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Rosey Malone

So, I watched the Rosey Malone episode the other day on my local channel. 

Some thoughts that always hit my mind about this episode:

1.  Starsky should be feeding Rosey Malone, rather than banging her.  She is so overly skinny that it makes me uncomfortable. 

2.  Duplicated scene:  Starsky wakes up after the first date, and calls Rosey from his bed.  In fourth season "The Game", we get a similar scene when Hutch calls to wake Starsky up and cheerfully go over his "itinerary". 

3.  Duplicated scene:  After Starsky has been made, Hutch comes over to his apartment to give him a pep talk about being a cop, first and foremost.  In fourth season "Blindfold", after Starsky's bullet has blinded Emily Harrison, Hutch comes over to Starsky's apartment to give him a pep talk about being a cop, first and foremost.  Hutch's behavior is similar in both scenes (I checked to see if both episodes had the same writer, but they don't); while Starsky's behavior is quite different.  In Rosey, Starsky is willing to to be bolstered by the pep talk, after having a momentary tantrum, but in "Blindfold", he wants nothing to do with Hutch's good intentions.

5.  The actor that plays Frank Malone is the same one that plays Luke Huntley in "Birds of a Feather" (the older cop that was "the reason Hutch became a cop").  He seems to play both characters as rather unstable.

6.  A weird line about Hutch asking Starsky if he "wants company" for lunch.  Of course, Starsky doesn't because he's got a date with Rosey.  Since the guys seem to eat most lunches together, anyway, it's kind of odd that Hutch asks.

7.  It's always so funny in television how people fall passionately in love after knowing each other for five minutes.  This episode takes place over -- what? -- three days?  Maybe four.  And Starsky is head-over-heels. 

8.  Interesting how Hutch grinds home that Starsky "struck out" when he first tried to get Rosey interested in him, when he was just a guy coming onto a girl.  (Instead of a cop undercover.)  Since Starsky isn't the least bit bothered by Hutch's teasing, I'd have to think he knows Hutch's motivation is to try to get Goodson and Chambers to back off.  (But his ego is greatly bothered by the two "civilian lawyers" thinking that Rosey might go for blonds instead.)

9.  Starsky's intensity and anger in this episode is somewhat puzzling.  (I'm accustomed to seeing him intense when Hutch is needing him -- "The Plague", "Survival" -- but not often under other circumstances.)  He's downright caustic about Goodson and Chambers being "civilians".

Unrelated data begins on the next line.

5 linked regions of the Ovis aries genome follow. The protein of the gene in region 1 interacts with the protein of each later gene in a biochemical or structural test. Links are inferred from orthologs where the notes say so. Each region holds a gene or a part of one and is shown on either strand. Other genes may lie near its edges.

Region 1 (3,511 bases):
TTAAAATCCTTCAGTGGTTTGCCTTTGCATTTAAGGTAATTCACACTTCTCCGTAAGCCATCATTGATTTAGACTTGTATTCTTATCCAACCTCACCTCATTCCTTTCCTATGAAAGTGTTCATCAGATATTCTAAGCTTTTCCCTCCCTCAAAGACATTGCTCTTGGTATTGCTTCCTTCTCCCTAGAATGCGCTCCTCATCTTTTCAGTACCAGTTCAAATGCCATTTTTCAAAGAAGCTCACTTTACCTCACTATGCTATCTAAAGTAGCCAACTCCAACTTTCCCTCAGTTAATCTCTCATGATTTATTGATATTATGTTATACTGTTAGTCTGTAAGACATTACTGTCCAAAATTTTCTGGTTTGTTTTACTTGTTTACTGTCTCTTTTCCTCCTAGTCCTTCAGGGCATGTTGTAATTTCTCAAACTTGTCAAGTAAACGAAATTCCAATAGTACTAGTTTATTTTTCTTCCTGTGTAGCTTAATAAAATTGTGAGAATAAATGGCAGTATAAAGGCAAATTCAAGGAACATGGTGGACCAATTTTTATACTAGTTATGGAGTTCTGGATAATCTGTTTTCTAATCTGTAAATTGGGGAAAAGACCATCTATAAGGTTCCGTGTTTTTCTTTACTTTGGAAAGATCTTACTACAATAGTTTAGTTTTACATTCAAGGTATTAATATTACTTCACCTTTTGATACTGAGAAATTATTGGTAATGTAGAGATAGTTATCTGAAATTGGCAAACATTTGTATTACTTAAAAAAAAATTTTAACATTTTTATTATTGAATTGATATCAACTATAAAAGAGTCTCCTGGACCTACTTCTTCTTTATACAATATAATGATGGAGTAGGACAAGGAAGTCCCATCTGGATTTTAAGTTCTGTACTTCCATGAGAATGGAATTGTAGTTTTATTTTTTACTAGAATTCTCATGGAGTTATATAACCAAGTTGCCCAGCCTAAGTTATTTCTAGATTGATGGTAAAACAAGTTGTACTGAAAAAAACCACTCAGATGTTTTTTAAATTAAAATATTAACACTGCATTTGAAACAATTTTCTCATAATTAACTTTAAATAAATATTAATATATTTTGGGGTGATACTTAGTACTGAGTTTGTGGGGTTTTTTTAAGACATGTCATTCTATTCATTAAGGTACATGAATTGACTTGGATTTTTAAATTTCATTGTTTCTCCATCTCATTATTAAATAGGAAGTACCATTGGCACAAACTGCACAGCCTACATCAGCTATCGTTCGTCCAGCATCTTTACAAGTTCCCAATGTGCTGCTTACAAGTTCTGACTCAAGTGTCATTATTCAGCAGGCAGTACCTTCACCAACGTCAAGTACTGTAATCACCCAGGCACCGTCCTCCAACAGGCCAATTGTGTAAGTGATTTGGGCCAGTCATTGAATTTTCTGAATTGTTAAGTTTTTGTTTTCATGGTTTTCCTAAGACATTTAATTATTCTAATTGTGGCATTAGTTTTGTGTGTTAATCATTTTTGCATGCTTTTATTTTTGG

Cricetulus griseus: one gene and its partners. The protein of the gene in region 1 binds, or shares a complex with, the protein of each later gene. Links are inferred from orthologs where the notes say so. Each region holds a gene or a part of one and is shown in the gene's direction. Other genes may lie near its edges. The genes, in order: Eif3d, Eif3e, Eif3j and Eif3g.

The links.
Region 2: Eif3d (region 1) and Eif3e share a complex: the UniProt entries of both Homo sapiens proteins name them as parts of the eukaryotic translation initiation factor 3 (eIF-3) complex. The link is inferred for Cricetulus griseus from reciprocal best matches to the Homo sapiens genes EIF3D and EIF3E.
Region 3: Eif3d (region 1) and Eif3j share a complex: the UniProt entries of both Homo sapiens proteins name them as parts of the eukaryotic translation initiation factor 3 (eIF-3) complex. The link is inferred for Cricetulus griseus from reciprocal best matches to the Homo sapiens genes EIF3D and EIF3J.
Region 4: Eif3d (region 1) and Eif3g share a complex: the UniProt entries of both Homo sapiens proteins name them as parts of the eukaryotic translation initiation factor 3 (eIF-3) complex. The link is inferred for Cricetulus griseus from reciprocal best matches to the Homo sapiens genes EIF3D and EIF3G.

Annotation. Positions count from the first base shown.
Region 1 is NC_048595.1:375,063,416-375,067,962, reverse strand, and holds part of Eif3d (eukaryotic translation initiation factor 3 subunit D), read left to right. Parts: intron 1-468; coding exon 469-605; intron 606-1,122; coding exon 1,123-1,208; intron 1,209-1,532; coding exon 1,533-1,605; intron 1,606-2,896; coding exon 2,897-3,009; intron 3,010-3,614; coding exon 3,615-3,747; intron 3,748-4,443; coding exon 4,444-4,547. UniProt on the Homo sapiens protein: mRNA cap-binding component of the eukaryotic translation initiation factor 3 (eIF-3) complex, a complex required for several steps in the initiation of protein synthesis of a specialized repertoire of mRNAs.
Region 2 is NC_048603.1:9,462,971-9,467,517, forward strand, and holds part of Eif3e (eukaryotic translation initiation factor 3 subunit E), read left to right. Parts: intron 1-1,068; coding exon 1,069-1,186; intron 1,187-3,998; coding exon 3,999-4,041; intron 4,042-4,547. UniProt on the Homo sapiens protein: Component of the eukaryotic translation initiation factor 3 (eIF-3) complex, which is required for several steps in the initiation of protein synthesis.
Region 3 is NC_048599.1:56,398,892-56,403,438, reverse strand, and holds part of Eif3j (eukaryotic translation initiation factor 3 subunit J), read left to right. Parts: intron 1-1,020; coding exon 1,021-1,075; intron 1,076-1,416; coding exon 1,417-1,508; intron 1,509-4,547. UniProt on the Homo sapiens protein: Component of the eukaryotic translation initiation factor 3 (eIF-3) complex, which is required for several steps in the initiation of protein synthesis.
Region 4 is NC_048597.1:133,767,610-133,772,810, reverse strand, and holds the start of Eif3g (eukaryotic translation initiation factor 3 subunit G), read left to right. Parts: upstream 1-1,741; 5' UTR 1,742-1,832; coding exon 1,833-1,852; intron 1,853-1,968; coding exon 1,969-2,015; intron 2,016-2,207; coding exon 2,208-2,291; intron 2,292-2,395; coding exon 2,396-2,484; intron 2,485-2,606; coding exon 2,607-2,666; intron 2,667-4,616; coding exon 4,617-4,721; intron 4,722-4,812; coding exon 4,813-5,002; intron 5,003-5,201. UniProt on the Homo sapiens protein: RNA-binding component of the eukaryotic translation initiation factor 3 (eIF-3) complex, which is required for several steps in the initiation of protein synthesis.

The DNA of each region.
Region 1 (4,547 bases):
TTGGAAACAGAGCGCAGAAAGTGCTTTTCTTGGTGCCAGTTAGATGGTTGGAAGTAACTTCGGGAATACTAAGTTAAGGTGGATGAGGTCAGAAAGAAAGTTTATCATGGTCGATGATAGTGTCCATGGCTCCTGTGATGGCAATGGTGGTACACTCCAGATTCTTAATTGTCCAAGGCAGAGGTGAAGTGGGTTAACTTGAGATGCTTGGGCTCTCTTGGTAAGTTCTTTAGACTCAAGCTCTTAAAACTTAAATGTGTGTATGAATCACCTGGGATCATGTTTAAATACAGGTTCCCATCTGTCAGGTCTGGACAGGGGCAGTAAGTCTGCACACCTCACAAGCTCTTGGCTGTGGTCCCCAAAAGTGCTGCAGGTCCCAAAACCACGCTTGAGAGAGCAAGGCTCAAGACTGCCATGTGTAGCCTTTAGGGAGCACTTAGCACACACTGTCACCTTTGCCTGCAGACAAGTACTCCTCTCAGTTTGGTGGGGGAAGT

10.  For being lawyers, Goodson and Chambers sure work in a cheap, crummy office.  They barely even have a desk, and hardly any wall hangings.

11.  As much as this episode is a Starsky love story, it's really amazing how much of a good guy Hutch is.  (Actually, not all that amazing for this series.)  Certainly, my favorite line in the whole thing is when Hutch goes on the attack against the lawyers, and when one tries to protest, "We're all on the same side", Starsky does that wonderful gesture of pointing his thumb back at Hutch and saying, "He's the good guy."  Swoon!  And then, of course, before that confrontation, Hutch tells Starsky on the phone, "It's my party", and Starsky doesn't argue.  This is very similar to the end of "Starsky's Lady", where Hutch insists on sitting in front on the motorcycle to crash the barrier to get Prudholm.  (I just love Hutch's unassuming nobility in these situations.)

12.  In the bloopers, there's the scene where Hutch goes to see Rosey (and cries "Where's my partner!"), and in the episode when he goes to Starsky's apartment to get him out of his pout fest, he mentions having been to her shop to see her.  But we never saw that scene, so it was unfortunately cut.

13.  Ah, the male mind.  After all his talk to Goodson and Chambers about being a cop first, when Starsky walks into the squad room after his first date with Rosey, he seems so naively unconcerned about the fact that his feelings for her can't possibly be headed anywhere good.  He doesn't even understand why Hutch is concerned.

14.  It is so refreshing to have a love story where the woman isn't doomed to die.  (Though it was even more refreshing to see Hutch with Anna whatshername later in the third season, when he knew all along it couldn't be permanent.)

15.  I always have to chuckle that, when Starsky and Rosey have a conversation at the park, he starts listing the things he's interested in (so she won't stereotype him), and includes Mozart.  There's no doubt in my mind that Starsky's sudden cultural interests were the scriptwriters trying to appease PMG's complaints that the Starsky character was "clownish". 

16.  Hutch is wearing some unusual khaki-like pants in this episode.  And is further unusual in how he sometimes has his hands shoved into his pockets.  And then he seems to be secretly trying to get a candy bar from the vending machine, and Dobey ends up swiping it from him.

A decent episode for being of the boy-meets-girl variety.  There weren't any real bad guys.  All the people that were doing somewhat bad things (Frank Malone, Goodson and Chambers, Shelby) had some good intentions and weren't blatantly evil.  In fact, now that I think about it, were there even any shots fired?